Congress Talks 25th Amendment, Trump Impeachment in Wake of Capitol Riots

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President Donald Trump has only 13 days left in the Oval Office, but Democratic leaders in Congress say that’s too long.

House Speaker Nancy Pelosi and Senate Minority Leader Chuck Schumer on Thursday called upon Vice President Mike Pence to invoke the 25th Amendment and begin the process of removing Trump from office, after lawmakers on both sides of the aisle described the president’s rhetoric and actions leading up to the storming of the Capitol Building Wednesday by an angry mob of his supporters as “sedition” and fomenting “insurrection.”

The 25th Amendment outlines the transition of power from the president to the vice president as a result of a president’s physical or mental incapacitation, resignation, removal, or death. Congress ratified the amendment in 1967 following the assassination of President John F. Kennedy four years earlier.

Should Pence refuse to act, Pelosi and Schumer said they will move to impeach the president a second time, which would set a historical precedent.

“While it’s only 13 days left, any day can be a horror show for America,” Pelosi said Thursday. “This is urgent. This is an emergency of the highest magnitude.”

Several national news outlets have reported that discussions about removing Trump from office are taking place between members of his cabinet. Sources told ABC news that it remains unclear how serious those talks are or if the vice president is supportive of them.


For the 25th Amendment to actually be invoked, Pence would have to rally behind the proceedings with the support of a majority of Trump’s cabinet members. With the quorum agreeing the president is unfit to serve, Pence could temporarily assume the powers of Trump’s office.

The president would be afforded an opportunity to challenge the decision by authoring a letter to Congress, after which Pence and the cabinet members who support removal would have four days to make their case. Following that time period, Congress would vote. Keeping Trump out of office would require a two-thirds majority vote from both the House and the Senate, were the process to progress to that point.

John Kelly, former Chief of Staff to Trump, said were he still a member of the president’s cabinet he would vote to invoke the 25th Amendment.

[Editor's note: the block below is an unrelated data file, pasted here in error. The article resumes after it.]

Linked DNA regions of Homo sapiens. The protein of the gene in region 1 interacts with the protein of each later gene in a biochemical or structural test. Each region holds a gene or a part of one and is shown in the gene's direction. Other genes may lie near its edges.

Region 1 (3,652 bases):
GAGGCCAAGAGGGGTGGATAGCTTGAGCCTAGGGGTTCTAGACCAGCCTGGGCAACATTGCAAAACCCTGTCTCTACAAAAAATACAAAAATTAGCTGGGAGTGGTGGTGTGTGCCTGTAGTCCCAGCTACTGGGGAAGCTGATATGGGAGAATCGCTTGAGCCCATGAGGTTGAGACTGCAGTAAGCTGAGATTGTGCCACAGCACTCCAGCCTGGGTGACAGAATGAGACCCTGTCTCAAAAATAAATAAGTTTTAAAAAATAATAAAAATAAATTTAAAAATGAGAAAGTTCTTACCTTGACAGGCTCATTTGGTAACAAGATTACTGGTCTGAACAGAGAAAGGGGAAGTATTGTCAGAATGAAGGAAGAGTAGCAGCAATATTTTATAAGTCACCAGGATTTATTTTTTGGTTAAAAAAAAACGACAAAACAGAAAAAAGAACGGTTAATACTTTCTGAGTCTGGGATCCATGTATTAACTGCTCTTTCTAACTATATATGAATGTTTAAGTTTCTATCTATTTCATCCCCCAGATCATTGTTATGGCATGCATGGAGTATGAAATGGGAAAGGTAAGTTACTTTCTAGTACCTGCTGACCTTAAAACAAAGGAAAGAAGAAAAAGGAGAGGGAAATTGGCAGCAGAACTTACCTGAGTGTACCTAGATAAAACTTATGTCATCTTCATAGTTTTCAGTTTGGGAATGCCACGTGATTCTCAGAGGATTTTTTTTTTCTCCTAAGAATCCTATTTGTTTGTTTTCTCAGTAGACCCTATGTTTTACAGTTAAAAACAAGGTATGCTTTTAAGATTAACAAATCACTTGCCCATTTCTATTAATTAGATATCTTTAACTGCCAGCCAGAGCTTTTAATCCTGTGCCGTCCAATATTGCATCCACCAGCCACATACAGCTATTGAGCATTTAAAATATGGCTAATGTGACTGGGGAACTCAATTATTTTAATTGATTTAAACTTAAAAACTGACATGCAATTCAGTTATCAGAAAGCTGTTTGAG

Rep. Adam Kinzinger, a Republican from Illinois, became the first GOP member to join Democratic leadership on the record calling for the removal of Trump from office via the move.

“The president not only abdicated his duty to protect the American people and the people’s house, he invoked and inflamed passions that gave fuel to the insurrection we saw here,” Kinzinger said. “When pressed to move and denounce the violence he barely did so, while of course victimizing himself … all indications are that the president has become unmoored, not just from his duty, or even his health, but from reality itself.”

“It is for this reason that I call for the vice president and members of the cabinet to ensure that the next few weeks are safe for the American people, and that we have a sane captain of the ship.”

Several high-ranking Republicans — including Sen. Mitt Romney of Utah and Rep. Liz Cheney of Wyoming — acknowledged directly that the president played a role in inciting the first breach of the Capitol Building since British soldiers set it ablaze in 1814.

Others — like former President George W. Bush, Senate Majority Leader Mitch McConnell of Kentucky, and Vice President Pence himself — repudiated the actions of the mob and called on the president to accept his defeat.


Trump has repeatedly asserted without evidence that the election was stolen from him, telling a crowd that amassed in Washington DC Wednesday that they wouldn’t stop the so-called “steal” through weakness.

“If you don’t fight like hell, you’re not going to have a country anymore,” Trump said.

Soon after, Congressional proceedings to verify the victory of President-Elect Joe Biden were halted, as lawmakers first went into lockdown and then evacuated the Capitol Building when it was breached by Trump supporters, some of whom carried flags bearing his name and others who carried banners adorned with symbols of the Confederacy.

By Thursday, the Capitol Building had been cleared and Congress had confirmed Biden’s victory, slamming shut the door on any chance Trump might remain in the White House.

The president, who has been banned indefinitely from Facebook and was suspended from Twitter for 12 hours for his role in inciting the riotous mob, continued to dispute the results of the election into the morning. However, he also finally acknowledged his willingness to step aside in a statement — something that was in question during the last several weeks leading up to the meltdown in the nation’s capitol.

“Even though I totally disagree with the outcome of the election, and the facts bear me out, nevertheless there will be an orderly transition on January 20th,” Trump said.

Whether the president’s mild change of tune will be enough to save him from the disgrace of removal by way of the 25th Amendment or facing down a second impeachment proceeding remains to be seen.

Impeaching Trump in less than two weeks may not be realistic considering the abbreviated timeframe. By pursuing the route of impeachment, however, the Senate could theoretically ban Trump from ever holding federal office again.

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